You can also download the guide to France's best chocolate directly from their website. I was a little surprised/disappointed to note that all of their AWARDS DES MEILLEURS CHOCOLATIERS were for men! (And totally unsurprised to see that it was Paris-centric, though a bit happy as it will give me something to do this weekend!)

As for Chocolatiers not actually making chocolat, we can add to that list the boulangeries that receive par-baked bread, the patisseries that serve flash-frozen pastries, and the "traiteurs" which, as suggested by their name, are TRAITORS to the idea of real or authentic food in whatever cuisine they pretend to serve.
posted by whatzit at 4:04 AM on February 23, 2012 [2 favorites]


I live in Asia (en Asie) and I speak French (that's where I was born). Why is that "eponysterical?" Is this American humor?


I believe he was suggesting that to an Anglophone, "nazi" and "nasie" would be homophones, and therefore one could be read as a mispelling of the other. Not the peak of humor, I'd agree, though it's not for me to say whether such a pun is characteristically American.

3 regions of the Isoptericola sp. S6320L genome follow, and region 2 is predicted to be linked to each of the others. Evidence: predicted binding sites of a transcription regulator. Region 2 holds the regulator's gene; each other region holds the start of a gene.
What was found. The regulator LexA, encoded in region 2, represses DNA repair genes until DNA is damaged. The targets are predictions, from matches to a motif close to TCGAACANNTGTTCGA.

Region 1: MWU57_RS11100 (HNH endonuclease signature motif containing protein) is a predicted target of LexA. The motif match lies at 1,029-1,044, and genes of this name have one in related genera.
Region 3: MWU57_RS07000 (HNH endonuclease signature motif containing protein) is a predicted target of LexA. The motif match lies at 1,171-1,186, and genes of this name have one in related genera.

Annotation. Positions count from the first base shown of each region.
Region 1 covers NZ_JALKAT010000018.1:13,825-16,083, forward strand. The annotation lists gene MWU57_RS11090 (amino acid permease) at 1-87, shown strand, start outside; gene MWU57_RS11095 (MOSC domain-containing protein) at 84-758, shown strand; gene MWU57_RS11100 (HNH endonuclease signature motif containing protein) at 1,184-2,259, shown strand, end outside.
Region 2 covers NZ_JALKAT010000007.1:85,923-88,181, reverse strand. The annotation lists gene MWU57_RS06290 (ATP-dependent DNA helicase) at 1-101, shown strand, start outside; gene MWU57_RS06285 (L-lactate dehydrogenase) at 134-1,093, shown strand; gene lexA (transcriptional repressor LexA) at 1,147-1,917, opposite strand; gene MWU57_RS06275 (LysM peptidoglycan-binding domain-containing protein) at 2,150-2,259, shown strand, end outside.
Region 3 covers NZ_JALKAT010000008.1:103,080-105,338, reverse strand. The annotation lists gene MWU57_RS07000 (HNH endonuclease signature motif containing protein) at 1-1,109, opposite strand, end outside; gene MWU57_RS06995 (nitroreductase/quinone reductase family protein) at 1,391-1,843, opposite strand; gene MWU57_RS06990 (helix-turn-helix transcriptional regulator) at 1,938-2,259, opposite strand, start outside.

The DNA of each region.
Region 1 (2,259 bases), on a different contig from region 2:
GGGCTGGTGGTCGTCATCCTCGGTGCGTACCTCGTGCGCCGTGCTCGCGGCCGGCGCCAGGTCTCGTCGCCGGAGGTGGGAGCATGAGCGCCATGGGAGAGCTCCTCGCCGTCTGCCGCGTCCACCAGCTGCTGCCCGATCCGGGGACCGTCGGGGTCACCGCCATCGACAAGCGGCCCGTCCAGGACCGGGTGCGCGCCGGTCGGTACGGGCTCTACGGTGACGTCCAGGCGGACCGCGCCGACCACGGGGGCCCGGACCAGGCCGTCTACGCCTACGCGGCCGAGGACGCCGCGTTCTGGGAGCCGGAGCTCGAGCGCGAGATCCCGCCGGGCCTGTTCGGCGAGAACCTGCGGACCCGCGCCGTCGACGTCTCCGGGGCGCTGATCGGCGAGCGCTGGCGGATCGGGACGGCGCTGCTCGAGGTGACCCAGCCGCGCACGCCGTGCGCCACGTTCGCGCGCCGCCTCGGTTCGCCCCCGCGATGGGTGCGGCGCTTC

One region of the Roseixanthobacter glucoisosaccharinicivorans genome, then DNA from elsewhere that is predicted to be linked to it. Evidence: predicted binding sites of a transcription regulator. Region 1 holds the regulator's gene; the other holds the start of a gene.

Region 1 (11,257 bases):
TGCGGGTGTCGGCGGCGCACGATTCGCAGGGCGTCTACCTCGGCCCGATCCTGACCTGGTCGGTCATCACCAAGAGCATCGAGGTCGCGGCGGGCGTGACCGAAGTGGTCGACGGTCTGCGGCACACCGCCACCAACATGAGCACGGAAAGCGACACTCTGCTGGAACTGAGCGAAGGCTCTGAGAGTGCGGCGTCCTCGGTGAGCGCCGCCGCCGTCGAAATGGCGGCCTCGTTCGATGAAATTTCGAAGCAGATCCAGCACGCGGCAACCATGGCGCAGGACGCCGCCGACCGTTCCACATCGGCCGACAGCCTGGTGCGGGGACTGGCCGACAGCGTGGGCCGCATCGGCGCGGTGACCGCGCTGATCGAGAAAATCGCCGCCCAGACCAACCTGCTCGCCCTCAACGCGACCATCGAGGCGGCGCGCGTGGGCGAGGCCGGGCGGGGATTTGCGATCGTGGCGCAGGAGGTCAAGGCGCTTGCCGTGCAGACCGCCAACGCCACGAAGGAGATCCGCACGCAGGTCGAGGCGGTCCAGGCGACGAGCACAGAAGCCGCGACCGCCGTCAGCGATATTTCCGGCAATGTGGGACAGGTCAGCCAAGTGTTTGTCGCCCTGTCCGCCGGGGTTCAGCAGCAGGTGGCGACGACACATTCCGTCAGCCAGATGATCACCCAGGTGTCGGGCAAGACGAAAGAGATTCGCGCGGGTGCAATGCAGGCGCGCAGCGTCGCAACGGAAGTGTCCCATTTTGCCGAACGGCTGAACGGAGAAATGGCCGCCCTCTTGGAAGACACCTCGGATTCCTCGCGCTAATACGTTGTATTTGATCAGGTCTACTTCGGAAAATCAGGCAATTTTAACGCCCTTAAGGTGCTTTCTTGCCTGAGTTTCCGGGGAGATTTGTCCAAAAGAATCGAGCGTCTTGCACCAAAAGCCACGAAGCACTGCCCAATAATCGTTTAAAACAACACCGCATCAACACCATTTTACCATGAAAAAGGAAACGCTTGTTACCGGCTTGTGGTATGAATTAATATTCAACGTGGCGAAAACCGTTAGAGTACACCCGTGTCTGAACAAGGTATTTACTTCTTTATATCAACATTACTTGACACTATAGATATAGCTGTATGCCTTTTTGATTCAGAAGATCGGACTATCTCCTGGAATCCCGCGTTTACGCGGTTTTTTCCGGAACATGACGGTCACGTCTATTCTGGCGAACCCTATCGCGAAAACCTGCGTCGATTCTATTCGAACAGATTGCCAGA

Anyway, regarding the club, I just felt like it was something so quintessentially French that I found it charming to contemplate..."you like chocolate. I like chocolate. Let us form an academy of chocolate lovers to judge the best in chocolate with great ceremony."

Americans believe in improvement, the French believe in perfection, it is one of the great differences between us...in a weird way I think the opposite of the club might be the Pillsbury bake off...
posted by Diablevert at 5:14 AM on February 23, 2012


I'm glad to see Clotilde Dusoulier is still going strong with C&Z in its ninth(!) year, so please let me indulge in two pointless tangents with regards to her:

1. Perhaps it is the latent Francophile in me, but I really love her name.

2. One of my favorite Twitter posts ever came courtesy of her, as she shared how a friend of hers changed his iPhone mail signature to "Envoyé de mon Minitel."
posted by stannate at 10:15 AM on February 23, 2012